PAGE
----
If your home's air pollution problems cannot be completely solved by eliminating and isolating sources of pollutants, you will need to install some kind of air filter. Whether that is a small, portable unit for occasional use or a large, whole-house ventilation system depends on how bad the problem is.
In either case, you will need some way of working out which filters are the most efficient. Unfortunately, there are no government guidelines for reporting efficiency, even though the FDA keeps asking for some. You will therefore have to rely on three disparate sources of information:
- Manufacturers' claims, which can be confusing or misleading.
- Ratings from the American Society of Heating, Refrigeration, and Air Conditioning Engineers ( ASHRAE).
- Ratings from the Association of Home Appliance Manufacturers ( AHAM).
Unfortunately, while both ASHRAE and AHAM label products they have tested, none of the ratings listed above are based on health criteria.
There is one notable exception to this lack of ratings: some filters are good enough to warrant a Class II medical device label from the FDA. These models are both safe and provide a medical benefit, for which they receive a listing with the FDA and a label stating that they have the FDA's Class II approval. Look for the label.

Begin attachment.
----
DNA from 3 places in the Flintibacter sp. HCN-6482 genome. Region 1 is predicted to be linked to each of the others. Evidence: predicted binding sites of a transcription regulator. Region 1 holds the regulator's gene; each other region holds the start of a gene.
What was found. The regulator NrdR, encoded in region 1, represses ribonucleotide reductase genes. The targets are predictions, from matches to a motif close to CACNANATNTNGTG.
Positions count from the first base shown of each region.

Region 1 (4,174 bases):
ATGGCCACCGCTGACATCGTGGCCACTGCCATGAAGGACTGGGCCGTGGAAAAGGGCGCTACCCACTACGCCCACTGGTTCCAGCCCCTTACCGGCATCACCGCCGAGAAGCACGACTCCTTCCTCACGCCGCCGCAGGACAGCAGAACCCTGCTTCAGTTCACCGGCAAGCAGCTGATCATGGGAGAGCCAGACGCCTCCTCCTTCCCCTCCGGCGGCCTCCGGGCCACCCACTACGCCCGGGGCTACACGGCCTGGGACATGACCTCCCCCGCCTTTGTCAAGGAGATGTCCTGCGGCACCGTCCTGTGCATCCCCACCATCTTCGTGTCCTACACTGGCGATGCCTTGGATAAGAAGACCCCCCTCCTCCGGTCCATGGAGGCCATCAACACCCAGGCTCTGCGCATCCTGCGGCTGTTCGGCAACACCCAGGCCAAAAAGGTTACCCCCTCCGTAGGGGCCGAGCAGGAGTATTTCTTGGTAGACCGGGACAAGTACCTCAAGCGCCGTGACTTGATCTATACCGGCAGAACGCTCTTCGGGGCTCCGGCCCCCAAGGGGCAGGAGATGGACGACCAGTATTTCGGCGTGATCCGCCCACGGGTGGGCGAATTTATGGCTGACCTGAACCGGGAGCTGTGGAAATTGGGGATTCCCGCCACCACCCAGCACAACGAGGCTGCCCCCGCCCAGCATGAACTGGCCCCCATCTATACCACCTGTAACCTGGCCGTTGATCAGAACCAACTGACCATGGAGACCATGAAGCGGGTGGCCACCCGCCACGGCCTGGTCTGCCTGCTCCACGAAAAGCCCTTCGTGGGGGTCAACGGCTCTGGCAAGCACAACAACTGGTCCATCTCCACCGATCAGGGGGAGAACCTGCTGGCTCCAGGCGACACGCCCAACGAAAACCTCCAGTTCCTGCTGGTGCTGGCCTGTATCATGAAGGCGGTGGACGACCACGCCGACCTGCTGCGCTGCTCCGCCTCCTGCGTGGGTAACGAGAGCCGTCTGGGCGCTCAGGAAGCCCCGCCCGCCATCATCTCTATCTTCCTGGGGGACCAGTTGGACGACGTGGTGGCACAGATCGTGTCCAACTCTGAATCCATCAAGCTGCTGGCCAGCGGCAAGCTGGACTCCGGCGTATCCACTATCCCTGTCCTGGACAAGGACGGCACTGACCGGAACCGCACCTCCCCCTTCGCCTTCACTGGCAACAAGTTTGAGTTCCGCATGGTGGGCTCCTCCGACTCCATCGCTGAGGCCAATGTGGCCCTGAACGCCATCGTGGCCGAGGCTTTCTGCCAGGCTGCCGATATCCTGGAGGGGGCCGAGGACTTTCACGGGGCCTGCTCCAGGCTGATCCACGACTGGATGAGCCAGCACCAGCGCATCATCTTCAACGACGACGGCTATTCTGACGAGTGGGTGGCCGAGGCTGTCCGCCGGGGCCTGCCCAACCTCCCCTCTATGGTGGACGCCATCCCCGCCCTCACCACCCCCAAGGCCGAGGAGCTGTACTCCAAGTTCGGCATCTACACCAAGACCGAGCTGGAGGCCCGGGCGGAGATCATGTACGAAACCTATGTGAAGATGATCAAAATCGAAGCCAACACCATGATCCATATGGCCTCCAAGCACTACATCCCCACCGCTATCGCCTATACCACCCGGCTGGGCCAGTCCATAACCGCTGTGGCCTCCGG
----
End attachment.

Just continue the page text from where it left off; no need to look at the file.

At the most basic level, a filter's efficiency is determined by a combination of how much air can be pushed through it and what percentage of the pollutants are removed. ASHRAE started with just the latter criterion for particulate filters: they invented a 16-point minimum efficiency reporting value (MERV) which measured each tested model's ability to remove pollution particles. The higher the number, the better the filter.
That wasn't really good enough, since particles vary in size, so they extended the system (in 2000) to provide values for different particle sizes. This stops manufacturers making outrageous claims based on a single particle size – claims that are usually based on the largest pollutants which are easiest to trap, and which are the least worrying for health issues.
AHAM covers much of the portable air filter market. Their CADR rating – Clean Air Delivery Rate – measures the amount of air filtered by a unit (in cubic feet per minute) for a specific material. For example, if they rate a model with a CADR of 300 for pollen, the room's pollen pollution levels will be lowered to a level as if 300 cubic feet of pollen-free air were being pumped in every minute. The higher the CADR, the better the filter.
Unfortunately (again), both ASHRAE and AHAM only rate particle filters. They don't cover gas filters at all. There is a good reason for this: gas pollutants are all tiny and of similar size, so it's a lot easier to understand and compare manufacturers' ratings. Particulate pollutants vary so much in size that it's very easy for companies to create marketing materials that sound impressive but actually tell you nothing, or mislead you as to the product's efficiency.